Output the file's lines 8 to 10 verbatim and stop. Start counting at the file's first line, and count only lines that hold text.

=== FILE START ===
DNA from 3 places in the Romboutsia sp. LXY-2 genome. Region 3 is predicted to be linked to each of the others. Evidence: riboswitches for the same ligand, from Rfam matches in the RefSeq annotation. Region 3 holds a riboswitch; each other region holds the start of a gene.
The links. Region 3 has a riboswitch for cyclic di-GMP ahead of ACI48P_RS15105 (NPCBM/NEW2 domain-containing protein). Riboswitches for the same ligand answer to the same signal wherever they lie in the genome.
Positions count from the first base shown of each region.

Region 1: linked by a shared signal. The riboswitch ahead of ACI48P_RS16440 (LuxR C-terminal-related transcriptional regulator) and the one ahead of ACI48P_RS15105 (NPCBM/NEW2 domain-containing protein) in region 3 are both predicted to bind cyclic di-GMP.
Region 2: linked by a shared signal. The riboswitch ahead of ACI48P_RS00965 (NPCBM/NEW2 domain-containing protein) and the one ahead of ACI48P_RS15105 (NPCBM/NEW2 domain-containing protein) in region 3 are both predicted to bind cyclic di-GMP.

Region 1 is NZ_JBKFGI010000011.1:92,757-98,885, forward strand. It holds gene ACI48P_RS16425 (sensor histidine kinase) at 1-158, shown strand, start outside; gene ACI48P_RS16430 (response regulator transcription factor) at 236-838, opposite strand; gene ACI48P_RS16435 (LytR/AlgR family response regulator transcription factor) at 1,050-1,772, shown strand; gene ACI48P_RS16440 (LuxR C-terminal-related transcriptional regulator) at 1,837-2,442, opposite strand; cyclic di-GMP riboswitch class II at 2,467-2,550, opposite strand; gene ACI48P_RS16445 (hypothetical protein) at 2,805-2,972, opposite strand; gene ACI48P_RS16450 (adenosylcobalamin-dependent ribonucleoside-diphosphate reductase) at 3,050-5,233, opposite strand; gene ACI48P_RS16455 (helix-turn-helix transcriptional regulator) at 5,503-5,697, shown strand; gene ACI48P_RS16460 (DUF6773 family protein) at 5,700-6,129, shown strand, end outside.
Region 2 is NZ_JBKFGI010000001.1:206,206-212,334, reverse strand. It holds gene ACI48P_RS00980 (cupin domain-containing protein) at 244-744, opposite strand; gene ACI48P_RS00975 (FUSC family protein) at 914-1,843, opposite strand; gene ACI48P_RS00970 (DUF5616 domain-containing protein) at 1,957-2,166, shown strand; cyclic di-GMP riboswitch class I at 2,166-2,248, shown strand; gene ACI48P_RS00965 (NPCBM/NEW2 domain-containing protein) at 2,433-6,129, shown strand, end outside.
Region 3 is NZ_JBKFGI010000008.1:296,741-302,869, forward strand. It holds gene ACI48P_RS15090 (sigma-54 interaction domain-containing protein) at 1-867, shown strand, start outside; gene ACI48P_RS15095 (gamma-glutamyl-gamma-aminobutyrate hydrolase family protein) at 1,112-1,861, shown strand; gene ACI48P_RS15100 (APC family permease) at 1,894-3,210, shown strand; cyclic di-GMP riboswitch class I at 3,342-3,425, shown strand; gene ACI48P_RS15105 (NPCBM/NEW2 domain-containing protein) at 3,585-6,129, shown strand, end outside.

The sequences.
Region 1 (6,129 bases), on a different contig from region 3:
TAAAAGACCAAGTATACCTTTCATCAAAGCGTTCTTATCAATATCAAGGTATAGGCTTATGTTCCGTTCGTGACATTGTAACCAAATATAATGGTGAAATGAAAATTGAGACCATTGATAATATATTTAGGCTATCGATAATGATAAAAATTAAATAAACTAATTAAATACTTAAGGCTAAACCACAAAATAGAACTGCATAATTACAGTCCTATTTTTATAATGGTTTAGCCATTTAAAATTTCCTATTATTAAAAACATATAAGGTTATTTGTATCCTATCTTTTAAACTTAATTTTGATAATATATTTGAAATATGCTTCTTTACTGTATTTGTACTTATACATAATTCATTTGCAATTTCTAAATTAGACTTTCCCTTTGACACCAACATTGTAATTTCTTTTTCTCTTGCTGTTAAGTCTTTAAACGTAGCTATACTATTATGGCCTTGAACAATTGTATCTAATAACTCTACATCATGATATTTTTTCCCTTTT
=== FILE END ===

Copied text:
Region 3 is NZ_JBKFGI010000008.1:296,741-302,869, forward strand. It holds gene ACI48P_RS15090 (sigma-54 interaction domain-containing protein) at 1-867, shown strand, start outside; gene ACI48P_RS15095 (gamma-glutamyl-gamma-aminobutyrate hydrolase family protein) at 1,112-1,861, shown strand; gene ACI48P_RS15100 (APC family permease) at 1,894-3,210, shown strand; cyclic di-GMP riboswitch class I at 3,342-3,425, shown strand; gene ACI48P_RS15105 (NPCBM/NEW2 domain-containing protein) at 3,585-6,129, shown strand, end outside.

The sequences.
Region 1 (6,129 bases), on a different contig from region 3: